September 29, 2016
So you want a credit card but don’t know where to start? Or maybe you’re overwhelmed by the choices. Sure – there’s lots of options, but here’s some strategies to help determine which card is right for you.
Know your credit
The first thing to know is what kind of credit you have. There are three main credit report bureaus – Experian, Equifax and TransUnion. You can get a free copy of your credit report from each of these bureaus once every 12 months by going to AnnualCreditReport. For a small fee, you can also pay to get your credit score, which is what card issuers are ultimately going to be looking at. If you do not have any credit at all, consider a student credit card, which is geared towards folks with no credit. This list outlines the best available offerings for student cards. You can also look into secured credit cards, which require a security deposit upfront but allow you to use them just like regular cards.
How will you spend
Another factor in determining what kind of credit card you will get is how you plan to use the card. Ideally, all of the money that you charge to your credit card should be paid off in full every month to avoid interest charges and late fees. However, one of the advantages to a credit card is that you can carry a balance. If you think you might not pay it off in full every month, consider getting a card with a low interest rate. Some cards may even offer a 0% APR for 6 or 12 months which can be great if you’re planning a large purchase. Just remember that 0% isn’t forever and keep your eye on the expiration date so you don’t get hit with a bunch of unexpected fees. If you are carrying a balance from another card, look for cards that offer good interest rates on balance transfers. Just be careful of those balance transfer fees. Always read a card’s terms and conditions before signing up so you know what to expect.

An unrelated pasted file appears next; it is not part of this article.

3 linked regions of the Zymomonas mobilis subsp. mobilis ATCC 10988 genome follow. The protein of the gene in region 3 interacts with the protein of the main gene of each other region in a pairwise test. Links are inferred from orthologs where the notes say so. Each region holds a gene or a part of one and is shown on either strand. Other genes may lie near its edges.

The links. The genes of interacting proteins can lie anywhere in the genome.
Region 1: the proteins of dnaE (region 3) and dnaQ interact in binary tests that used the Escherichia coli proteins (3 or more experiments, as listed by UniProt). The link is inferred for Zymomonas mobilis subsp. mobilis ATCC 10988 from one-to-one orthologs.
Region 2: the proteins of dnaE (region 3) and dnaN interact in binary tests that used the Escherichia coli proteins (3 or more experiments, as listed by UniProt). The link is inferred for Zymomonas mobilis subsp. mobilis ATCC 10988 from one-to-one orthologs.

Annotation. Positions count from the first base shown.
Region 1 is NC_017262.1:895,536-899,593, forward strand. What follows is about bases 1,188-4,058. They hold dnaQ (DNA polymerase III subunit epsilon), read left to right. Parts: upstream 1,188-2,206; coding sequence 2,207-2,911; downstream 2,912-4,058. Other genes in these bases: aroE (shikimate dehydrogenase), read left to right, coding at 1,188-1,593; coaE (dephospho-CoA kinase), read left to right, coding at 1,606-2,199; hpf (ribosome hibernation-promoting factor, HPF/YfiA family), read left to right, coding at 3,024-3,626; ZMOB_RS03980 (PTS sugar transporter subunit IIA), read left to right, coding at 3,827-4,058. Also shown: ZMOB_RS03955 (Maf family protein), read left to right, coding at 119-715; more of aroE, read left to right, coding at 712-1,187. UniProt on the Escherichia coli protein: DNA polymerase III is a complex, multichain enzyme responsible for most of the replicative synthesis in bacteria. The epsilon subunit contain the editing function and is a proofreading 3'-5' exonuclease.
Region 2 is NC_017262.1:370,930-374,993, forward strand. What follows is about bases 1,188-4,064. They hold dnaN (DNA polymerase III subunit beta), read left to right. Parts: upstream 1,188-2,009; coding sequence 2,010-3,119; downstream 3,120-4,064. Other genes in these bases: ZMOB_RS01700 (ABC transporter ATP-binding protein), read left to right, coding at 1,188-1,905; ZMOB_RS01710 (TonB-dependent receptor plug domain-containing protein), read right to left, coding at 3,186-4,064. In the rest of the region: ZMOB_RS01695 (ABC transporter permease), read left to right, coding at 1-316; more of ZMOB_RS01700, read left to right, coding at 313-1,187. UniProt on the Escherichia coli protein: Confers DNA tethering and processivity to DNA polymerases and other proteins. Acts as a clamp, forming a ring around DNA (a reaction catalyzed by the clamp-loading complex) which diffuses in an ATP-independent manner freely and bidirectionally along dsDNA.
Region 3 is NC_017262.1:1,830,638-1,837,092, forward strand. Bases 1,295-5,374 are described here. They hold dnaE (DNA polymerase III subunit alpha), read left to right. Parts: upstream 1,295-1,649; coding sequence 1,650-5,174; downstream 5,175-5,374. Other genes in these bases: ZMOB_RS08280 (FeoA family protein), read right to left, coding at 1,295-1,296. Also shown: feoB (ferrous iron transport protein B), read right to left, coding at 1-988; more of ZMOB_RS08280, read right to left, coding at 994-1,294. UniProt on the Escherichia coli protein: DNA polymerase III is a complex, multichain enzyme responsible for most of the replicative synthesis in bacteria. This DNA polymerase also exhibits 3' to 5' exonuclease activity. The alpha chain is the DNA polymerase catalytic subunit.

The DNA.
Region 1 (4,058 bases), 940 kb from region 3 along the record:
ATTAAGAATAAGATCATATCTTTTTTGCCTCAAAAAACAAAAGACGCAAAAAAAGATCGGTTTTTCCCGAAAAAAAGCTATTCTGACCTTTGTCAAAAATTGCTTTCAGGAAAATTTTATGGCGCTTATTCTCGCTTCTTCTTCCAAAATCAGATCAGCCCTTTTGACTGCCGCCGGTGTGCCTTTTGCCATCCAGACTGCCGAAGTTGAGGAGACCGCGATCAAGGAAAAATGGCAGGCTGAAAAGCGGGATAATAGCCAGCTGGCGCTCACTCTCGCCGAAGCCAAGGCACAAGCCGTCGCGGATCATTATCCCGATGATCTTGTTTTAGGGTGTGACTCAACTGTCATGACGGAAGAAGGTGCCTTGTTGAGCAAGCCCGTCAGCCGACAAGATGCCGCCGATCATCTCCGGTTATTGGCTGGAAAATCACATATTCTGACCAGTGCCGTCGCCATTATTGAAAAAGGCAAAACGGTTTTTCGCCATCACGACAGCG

Cash back or points?
Credit cards like to reward their customers in two ways – either cash back or points. Some even do both. Cash back will give you the most flexibility, but points on cards may allow you to stretch your buying power farther, especially when it comes to gift cards and travel. Consider what’s most important to you. Also be careful that most travel-specific cards like airline and hotel cards usually carry an annual fee. If you find that you use that company or if you’re saving for a trip, the fee may be worthwhile. However if you only travel them occasionally, you may find another card more beneficial to you. You can use this quiz from CreditCards.com to help find what card might be best for your spending habits.